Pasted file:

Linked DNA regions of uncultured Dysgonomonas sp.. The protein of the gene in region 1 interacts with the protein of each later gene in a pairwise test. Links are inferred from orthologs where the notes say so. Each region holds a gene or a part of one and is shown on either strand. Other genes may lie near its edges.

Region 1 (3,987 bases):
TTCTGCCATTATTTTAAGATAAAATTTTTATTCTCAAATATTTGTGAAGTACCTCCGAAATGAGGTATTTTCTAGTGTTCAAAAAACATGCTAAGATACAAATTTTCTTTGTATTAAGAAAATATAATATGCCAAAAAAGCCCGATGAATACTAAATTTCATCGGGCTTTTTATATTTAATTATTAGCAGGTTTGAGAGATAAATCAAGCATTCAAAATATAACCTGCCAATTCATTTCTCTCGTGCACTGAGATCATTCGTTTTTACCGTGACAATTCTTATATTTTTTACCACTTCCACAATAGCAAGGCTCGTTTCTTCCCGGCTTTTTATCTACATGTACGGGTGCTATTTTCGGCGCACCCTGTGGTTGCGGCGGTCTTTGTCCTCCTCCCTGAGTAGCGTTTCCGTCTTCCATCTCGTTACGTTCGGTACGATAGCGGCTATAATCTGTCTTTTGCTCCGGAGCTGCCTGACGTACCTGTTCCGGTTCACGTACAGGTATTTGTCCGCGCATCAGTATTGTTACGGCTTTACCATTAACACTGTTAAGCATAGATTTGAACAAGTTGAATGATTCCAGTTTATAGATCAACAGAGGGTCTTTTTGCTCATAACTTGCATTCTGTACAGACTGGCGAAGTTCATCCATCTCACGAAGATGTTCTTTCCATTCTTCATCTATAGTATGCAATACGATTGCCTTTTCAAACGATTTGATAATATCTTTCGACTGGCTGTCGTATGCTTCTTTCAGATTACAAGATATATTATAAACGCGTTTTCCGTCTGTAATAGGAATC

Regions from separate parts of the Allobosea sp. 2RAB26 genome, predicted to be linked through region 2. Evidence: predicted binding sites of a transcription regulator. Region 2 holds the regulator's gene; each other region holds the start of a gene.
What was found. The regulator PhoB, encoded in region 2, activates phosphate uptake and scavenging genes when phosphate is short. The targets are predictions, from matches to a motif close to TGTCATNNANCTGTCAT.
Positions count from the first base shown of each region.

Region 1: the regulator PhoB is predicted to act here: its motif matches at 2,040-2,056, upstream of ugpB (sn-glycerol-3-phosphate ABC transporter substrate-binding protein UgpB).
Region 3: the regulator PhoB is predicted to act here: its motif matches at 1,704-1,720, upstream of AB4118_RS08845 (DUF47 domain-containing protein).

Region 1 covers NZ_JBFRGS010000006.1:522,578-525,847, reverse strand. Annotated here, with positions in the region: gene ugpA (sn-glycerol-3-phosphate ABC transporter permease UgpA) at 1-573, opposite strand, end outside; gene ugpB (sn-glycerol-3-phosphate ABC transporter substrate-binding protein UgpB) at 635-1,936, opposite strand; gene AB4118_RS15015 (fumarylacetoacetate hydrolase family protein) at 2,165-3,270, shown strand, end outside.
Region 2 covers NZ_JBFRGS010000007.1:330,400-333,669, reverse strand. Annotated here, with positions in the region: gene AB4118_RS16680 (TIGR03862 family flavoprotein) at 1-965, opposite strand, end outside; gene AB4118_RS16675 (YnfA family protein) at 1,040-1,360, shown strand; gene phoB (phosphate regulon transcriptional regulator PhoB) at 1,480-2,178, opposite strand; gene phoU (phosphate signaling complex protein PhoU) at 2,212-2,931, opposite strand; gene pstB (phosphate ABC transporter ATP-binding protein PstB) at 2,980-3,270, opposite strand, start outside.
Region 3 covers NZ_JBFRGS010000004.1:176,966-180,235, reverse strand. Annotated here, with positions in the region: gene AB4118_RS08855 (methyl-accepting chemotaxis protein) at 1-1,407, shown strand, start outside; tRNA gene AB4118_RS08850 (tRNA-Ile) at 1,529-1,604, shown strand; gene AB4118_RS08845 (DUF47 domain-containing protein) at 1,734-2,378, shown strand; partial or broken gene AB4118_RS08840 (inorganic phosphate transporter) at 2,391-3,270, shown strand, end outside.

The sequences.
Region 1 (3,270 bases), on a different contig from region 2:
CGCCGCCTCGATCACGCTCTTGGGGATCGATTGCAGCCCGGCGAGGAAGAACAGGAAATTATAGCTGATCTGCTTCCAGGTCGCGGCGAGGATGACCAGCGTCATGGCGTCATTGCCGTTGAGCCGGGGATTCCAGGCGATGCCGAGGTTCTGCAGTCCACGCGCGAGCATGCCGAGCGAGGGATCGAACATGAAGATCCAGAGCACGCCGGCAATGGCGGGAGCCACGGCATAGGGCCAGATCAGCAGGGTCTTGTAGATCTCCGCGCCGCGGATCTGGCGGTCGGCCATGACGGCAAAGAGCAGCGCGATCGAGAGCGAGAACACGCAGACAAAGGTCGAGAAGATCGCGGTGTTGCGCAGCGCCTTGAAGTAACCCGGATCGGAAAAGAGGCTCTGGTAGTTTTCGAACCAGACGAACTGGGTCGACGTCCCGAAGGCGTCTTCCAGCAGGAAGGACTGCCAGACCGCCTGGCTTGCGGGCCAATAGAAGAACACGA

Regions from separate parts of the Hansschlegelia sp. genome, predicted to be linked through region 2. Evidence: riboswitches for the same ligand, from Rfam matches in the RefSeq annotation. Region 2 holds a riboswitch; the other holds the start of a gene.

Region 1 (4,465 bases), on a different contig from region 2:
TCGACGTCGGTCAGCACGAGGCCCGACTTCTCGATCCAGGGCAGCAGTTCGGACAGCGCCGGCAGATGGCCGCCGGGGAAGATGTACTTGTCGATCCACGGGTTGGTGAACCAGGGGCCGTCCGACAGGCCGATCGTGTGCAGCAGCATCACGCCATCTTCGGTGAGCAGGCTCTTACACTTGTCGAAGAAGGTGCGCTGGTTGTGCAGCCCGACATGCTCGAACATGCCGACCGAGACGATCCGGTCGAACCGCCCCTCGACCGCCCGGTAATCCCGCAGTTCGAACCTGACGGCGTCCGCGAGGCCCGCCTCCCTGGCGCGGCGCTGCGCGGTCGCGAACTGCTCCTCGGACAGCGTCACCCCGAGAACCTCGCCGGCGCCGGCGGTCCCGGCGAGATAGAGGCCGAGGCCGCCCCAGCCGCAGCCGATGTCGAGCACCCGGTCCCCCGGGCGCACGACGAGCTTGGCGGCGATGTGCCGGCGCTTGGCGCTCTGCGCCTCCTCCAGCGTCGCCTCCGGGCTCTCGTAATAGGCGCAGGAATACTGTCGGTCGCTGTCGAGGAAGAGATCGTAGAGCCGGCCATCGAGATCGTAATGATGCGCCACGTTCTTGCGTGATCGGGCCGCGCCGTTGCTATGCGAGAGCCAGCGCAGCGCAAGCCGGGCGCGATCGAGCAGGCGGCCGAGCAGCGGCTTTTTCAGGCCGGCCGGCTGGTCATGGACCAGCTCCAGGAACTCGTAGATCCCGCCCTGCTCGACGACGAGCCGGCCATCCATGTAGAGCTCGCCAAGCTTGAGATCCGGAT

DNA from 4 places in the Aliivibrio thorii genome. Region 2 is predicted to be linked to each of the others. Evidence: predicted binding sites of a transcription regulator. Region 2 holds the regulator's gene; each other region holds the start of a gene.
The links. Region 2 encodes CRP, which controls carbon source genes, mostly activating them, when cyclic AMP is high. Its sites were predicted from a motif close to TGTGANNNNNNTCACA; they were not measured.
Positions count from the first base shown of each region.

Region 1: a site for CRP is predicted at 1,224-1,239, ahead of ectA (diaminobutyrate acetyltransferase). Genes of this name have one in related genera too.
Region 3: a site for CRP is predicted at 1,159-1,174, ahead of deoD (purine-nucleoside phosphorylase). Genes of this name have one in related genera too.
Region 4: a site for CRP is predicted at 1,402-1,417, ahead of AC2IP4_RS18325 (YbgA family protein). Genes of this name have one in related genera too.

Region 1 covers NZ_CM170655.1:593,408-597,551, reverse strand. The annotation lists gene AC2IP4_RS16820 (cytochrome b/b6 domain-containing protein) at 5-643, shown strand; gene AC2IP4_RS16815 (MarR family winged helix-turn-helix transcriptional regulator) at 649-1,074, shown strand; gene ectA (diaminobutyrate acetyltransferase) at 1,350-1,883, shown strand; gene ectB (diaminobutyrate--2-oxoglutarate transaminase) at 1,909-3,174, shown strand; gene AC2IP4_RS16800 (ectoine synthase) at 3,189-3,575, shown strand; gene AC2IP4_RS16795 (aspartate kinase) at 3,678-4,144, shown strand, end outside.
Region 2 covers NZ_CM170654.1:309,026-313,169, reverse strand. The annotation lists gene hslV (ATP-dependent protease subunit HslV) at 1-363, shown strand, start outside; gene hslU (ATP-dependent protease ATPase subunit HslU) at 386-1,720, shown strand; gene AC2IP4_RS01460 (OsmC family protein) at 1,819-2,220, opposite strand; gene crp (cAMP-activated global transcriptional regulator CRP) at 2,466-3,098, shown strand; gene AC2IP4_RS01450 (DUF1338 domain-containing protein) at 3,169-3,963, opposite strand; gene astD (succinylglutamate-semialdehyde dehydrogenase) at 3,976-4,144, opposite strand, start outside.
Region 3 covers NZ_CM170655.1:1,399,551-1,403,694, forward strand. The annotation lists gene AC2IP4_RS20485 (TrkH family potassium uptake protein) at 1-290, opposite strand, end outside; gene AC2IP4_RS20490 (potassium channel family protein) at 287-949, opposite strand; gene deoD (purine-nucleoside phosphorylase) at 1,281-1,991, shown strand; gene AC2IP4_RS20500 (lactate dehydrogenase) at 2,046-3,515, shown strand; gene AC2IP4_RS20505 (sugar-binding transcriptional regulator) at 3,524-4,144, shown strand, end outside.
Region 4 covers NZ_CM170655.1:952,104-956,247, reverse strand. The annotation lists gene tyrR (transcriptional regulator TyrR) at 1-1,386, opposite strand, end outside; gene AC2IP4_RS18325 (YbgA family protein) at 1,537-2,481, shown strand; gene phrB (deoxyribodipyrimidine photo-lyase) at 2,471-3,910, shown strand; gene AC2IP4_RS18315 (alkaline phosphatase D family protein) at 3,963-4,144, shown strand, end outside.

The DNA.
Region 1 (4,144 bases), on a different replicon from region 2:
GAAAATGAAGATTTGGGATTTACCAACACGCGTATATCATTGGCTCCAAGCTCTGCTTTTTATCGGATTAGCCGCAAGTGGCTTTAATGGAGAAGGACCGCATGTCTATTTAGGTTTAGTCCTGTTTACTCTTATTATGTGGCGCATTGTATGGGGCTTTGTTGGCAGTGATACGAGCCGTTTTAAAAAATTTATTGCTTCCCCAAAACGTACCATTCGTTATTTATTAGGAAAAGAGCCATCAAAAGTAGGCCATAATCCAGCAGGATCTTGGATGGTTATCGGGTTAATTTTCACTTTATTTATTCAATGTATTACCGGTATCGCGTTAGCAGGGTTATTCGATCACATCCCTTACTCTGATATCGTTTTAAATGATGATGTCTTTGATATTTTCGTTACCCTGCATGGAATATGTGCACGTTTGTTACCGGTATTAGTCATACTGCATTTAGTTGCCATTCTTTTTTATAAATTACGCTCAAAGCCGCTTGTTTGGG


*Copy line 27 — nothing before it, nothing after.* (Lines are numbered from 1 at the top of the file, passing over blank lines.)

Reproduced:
Region 4 covers NZ_CM170655.1:952,104-956,247, reverse strand. The annotation lists gene tyrR (transcriptional regulator TyrR) at 1-1,386, opposite strand, end outside; gene AC2IP4_RS18325 (YbgA family protein) at 1,537-2,481, shown strand; gene phrB (deoxyribodipyrimidine photo-lyase) at 2,471-3,910, shown strand; gene AC2IP4_RS18315 (alkaline phosphatase D family protein) at 3,963-4,144, shown strand, end outside.